It appears that Mitt has Arizona’s primary locked up, but if he wins Michigan today, it will happen despite an astonishing array of opposition. Those trying to derail his candidacy attack him from the right as well as from the left, the latter because they want him defeated so their candidate can face a weaker opponent in November. Mitt has expected opposition from the right on religious grounds since he entered the race, and that opposition has been mostly silenced but is still present. Former Senator Robert Bennett recently said that religion plays an unfortunate part in the challenges Mitt faces. He quoted a political contact of his, “If Mitt Romney were Presbyterian, he would be the Republican nominee.”
As disappointing as that is with respect to the opposition Mitt faces, that is a story for another day. The focus here, today, is the sources of opposition that Mitt is facing from the right and the left, a list far too extensive to detail here. Nevertheless, we can come up with an easy summary by saying that the list includes people from across the political spectrum and from all quarters of those who comment on or report the happenings within the country’s political landscape. An overview of a few examples is enlightening.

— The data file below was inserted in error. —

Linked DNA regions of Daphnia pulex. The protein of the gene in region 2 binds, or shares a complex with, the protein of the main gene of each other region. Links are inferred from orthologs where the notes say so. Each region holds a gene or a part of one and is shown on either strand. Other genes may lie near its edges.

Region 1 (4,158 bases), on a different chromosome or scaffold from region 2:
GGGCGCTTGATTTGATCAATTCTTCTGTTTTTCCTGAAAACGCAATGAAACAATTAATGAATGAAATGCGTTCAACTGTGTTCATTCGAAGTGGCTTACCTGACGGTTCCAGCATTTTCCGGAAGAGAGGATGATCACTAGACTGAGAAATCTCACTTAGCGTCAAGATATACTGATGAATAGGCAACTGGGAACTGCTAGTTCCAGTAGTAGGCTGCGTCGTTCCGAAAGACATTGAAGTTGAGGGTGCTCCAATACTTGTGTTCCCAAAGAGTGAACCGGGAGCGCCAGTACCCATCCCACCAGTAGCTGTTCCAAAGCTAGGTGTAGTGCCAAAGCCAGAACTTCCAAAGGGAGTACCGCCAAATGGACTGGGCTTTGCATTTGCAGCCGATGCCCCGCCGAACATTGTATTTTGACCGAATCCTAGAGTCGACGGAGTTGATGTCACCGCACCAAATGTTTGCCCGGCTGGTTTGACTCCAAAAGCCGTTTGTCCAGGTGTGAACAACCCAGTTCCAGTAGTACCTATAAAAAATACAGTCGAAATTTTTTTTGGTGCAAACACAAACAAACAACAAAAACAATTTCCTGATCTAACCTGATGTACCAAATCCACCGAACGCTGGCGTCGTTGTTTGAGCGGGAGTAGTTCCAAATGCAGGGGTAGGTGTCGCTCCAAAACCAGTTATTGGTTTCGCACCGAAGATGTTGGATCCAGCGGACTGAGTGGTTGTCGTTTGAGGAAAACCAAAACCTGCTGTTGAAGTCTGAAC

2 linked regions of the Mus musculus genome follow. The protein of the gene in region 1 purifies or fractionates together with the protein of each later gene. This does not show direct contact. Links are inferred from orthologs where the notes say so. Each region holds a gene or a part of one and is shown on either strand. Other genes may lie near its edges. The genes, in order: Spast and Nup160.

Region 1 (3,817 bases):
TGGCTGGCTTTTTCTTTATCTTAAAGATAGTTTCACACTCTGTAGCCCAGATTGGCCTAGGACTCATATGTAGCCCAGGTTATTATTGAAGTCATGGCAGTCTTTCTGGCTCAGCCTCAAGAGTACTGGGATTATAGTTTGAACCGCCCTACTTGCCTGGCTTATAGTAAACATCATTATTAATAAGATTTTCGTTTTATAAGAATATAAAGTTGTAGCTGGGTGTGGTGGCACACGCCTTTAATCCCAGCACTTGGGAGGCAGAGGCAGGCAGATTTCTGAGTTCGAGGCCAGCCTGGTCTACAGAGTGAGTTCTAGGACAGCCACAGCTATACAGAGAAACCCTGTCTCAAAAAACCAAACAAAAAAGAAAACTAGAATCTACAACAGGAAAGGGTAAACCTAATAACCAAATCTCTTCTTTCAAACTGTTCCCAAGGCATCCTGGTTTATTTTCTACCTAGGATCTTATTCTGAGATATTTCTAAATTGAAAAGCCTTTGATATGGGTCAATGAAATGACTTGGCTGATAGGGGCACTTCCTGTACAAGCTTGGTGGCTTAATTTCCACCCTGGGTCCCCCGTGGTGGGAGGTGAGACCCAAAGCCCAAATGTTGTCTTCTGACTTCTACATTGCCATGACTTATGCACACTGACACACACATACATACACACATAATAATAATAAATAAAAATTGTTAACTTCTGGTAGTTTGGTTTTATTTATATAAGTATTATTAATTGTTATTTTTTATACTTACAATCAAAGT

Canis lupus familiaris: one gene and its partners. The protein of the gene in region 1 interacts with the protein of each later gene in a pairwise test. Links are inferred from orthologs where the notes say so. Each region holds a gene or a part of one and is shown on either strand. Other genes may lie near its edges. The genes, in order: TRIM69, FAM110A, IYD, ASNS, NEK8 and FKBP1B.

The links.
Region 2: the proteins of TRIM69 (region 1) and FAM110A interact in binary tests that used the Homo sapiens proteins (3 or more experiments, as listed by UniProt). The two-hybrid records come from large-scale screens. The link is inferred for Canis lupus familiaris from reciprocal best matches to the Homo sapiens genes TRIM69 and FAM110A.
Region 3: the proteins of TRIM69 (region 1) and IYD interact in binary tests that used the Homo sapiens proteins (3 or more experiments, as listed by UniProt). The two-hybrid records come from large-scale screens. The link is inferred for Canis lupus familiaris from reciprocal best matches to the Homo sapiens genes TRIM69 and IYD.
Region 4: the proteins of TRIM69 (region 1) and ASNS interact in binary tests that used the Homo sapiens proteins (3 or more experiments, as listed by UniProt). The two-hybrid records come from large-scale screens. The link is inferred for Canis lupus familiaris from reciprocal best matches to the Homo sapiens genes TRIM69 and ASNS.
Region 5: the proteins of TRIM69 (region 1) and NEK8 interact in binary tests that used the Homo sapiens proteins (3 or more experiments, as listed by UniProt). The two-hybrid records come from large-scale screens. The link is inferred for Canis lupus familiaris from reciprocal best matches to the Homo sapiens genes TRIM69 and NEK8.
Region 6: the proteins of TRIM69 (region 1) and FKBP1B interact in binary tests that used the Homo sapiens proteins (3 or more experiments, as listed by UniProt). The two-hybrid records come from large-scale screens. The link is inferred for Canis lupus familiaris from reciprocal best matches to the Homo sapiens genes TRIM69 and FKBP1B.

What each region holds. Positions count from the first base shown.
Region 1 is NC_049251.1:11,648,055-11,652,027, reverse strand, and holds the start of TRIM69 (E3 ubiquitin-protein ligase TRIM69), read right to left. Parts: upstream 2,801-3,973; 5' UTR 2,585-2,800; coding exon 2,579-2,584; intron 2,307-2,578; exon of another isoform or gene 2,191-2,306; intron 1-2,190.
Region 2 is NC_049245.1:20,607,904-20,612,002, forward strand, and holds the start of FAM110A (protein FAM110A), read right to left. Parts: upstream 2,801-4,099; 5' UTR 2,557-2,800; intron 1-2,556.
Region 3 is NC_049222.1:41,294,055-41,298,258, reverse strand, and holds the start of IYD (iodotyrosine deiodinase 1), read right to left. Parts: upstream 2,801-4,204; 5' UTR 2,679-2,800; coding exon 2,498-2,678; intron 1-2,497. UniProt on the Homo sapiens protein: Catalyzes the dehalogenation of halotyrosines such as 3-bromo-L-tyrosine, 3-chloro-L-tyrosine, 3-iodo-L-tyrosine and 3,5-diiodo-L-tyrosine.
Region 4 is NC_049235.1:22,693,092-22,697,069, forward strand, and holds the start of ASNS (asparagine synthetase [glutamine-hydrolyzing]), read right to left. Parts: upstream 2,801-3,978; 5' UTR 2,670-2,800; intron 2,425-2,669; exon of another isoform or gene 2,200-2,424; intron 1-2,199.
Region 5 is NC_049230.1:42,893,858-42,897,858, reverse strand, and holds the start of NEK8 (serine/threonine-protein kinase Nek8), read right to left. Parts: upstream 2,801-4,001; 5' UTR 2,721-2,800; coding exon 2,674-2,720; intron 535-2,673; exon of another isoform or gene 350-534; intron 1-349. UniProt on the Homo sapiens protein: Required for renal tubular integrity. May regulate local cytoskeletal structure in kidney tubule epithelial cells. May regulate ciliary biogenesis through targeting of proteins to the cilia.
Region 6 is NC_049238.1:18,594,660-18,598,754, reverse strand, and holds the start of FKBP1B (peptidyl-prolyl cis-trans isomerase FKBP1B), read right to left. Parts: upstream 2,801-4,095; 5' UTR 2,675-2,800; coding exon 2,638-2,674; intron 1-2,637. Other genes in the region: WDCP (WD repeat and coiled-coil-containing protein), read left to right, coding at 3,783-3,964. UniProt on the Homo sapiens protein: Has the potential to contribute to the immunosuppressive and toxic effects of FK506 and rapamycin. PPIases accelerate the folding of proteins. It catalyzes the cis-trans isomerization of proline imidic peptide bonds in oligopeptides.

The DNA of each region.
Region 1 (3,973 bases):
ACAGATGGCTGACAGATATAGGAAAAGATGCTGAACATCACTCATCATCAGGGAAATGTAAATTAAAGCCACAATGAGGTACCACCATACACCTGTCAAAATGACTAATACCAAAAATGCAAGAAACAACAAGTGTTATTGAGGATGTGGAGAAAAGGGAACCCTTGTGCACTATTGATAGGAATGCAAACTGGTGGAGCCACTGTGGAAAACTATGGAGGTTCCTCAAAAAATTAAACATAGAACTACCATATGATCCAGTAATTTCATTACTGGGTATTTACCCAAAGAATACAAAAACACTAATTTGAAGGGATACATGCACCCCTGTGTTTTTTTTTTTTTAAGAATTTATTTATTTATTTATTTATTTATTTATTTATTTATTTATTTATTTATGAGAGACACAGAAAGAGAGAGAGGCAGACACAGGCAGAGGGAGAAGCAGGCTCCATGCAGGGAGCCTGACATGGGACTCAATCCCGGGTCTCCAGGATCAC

Up first is the lede from a piece on Politico yesterday:
ALBION, Mich. – Stumbling to what looks like a win here, Mitt Romney predicted victory and attacked Rick Santorum on the economy in the final day of campaigning before results are tallied.
Stumbling? Of course the reigning narrative is that Michigan is Mitt’s home state. Sure, he has roots there, but he left home for college at age 18 and has only been back there for brief periods since. Yes, his dad was president of a major automobile manufacturer and governor of the state, but the last 47 of all of Mitt’s 65 years have seen him living in California, France, Utah, and Massachusetts. As I said at the top of this piece and given the negative polls that Mitt faced two weeks ago, I have to very objectively conclude that his winning will be an accomplishment, not a stumble!
Mirroring the tone of Politico’s piece, Mitt’s opposition during this election cycle does indeed run the gamut. Rush Limbaugh has not been able to bring himself to say much of anything positive about Mitt this time around, despite having endorsed him in 2008. Rush’s flip-flop is obvious from HotAir.com, which provides the audio from 2008 of Rush declaring that Mitt was the only Republican candidate who could claim “all three legs of the conservative stool.”